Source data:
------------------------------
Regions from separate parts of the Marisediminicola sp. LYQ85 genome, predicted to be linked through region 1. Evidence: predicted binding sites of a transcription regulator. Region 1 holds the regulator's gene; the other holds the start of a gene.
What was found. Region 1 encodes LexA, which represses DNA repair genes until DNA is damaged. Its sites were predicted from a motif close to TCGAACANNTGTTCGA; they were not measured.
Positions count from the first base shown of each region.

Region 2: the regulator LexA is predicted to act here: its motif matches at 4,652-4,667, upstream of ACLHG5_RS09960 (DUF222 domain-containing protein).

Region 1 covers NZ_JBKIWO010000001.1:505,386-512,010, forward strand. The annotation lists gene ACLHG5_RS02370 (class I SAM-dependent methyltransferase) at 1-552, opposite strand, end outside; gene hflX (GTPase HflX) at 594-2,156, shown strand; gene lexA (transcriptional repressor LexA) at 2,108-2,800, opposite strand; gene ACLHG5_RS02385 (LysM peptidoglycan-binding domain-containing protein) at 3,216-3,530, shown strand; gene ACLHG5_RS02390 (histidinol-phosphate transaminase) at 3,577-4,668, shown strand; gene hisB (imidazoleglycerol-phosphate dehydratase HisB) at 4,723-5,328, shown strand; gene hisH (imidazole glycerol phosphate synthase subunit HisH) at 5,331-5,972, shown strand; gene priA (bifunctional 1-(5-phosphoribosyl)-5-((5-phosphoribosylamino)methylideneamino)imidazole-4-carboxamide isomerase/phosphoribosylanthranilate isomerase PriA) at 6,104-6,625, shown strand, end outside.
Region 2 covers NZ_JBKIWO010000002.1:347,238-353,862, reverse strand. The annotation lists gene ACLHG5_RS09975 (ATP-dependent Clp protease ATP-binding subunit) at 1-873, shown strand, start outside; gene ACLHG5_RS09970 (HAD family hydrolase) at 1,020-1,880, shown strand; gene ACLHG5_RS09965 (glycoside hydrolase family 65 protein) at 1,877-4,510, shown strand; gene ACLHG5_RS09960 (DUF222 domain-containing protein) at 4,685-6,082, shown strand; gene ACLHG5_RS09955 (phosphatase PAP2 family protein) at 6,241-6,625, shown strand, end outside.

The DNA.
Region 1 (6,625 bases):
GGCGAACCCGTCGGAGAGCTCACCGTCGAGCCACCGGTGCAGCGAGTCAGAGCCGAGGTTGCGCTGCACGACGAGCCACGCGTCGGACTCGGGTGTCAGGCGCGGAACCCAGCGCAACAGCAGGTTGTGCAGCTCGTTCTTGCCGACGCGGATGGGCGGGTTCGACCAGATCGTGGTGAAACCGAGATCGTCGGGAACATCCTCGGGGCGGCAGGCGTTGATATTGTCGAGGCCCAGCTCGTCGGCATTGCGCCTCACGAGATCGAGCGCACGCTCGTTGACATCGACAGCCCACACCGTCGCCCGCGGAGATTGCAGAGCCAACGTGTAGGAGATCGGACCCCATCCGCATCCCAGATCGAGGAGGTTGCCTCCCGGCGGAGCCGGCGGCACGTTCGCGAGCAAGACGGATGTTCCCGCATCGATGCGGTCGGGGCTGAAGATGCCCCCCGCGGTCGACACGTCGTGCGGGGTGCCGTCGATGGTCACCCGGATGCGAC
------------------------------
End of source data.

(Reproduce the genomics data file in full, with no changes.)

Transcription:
Regions from separate parts of the Marisediminicola sp. LYQ85 genome, predicted to be linked through region 1. Evidence: predicted binding sites of a transcription regulator. Region 1 holds the regulator's gene; the other holds the start of a gene.
What was found. Region 1 encodes LexA, which represses DNA repair genes until DNA is damaged. Its sites were predicted from a motif close to TCGAACANNTGTTCGA; they were not measured.
Positions count from the first base shown of each region.

Region 2: the regulator LexA is predicted to act here: its motif matches at 4,652-4,667, upstream of ACLHG5_RS09960 (DUF222 domain-containing protein).

Region 1 covers NZ_JBKIWO010000001.1:505,386-512,010, forward strand. The annotation lists gene ACLHG5_RS02370 (class I SAM-dependent methyltransferase) at 1-552, opposite strand, end outside; gene hflX (GTPase HflX) at 594-2,156, shown strand; gene lexA (transcriptional repressor LexA) at 2,108-2,800, opposite strand; gene ACLHG5_RS02385 (LysM peptidoglycan-binding domain-containing protein) at 3,216-3,530, shown strand; gene ACLHG5_RS02390 (histidinol-phosphate transaminase) at 3,577-4,668, shown strand; gene hisB (imidazoleglycerol-phosphate dehydratase HisB) at 4,723-5,328, shown strand; gene hisH (imidazole glycerol phosphate synthase subunit HisH) at 5,331-5,972, shown strand; gene priA (bifunctional 1-(5-phosphoribosyl)-5-((5-phosphoribosylamino)methylideneamino)imidazole-4-carboxamide isomerase/phosphoribosylanthranilate isomerase PriA) at 6,104-6,625, shown strand, end outside.
Region 2 covers NZ_JBKIWO010000002.1:347,238-353,862, reverse strand. The annotation lists gene ACLHG5_RS09975 (ATP-dependent Clp protease ATP-binding subunit) at 1-873, shown strand, start outside; gene ACLHG5_RS09970 (HAD family hydrolase) at 1,020-1,880, shown strand; gene ACLHG5_RS09965 (glycoside hydrolase family 65 protein) at 1,877-4,510, shown strand; gene ACLHG5_RS09960 (DUF222 domain-containing protein) at 4,685-6,082, shown strand; gene ACLHG5_RS09955 (phosphatase PAP2 family protein) at 6,241-6,625, shown strand, end outside.

The DNA.
Region 1 (6,625 bases):
GGCGAACCCGTCGGAGAGCTCACCGTCGAGCCACCGGTGCAGCGAGTCAGAGCCGAGGTTGCGCTGCACGACGAGCCACGCGTCGGACTCGGGTGTCAGGCGCGGAACCCAGCGCAACAGCAGGTTGTGCAGCTCGTTCTTGCCGACGCGGATGGGCGGGTTCGACCAGATCGTGGTGAAACCGAGATCGTCGGGAACATCCTCGGGGCGGCAGGCGTTGATATTGTCGAGGCCCAGCTCGTCGGCATTGCGCCTCACGAGATCGAGCGCACGCTCGTTGACATCGACAGCCCACACCGTCGCCCGCGGAGATTGCAGAGCCAACGTGTAGGAGATCGGACCCCATCCGCATCCCAGATCGAGGAGGTTGCCTCCCGGCGGAGCCGGCGGCACGTTCGCGAGCAAGACGGATGTTCCCGCATCGATGCGGTCGGGGCTGAAGATGCCCCCCGCGGTCGACACGTCGTGCGGGGTGCCGTCGATGGTCACCCGGATGCGAC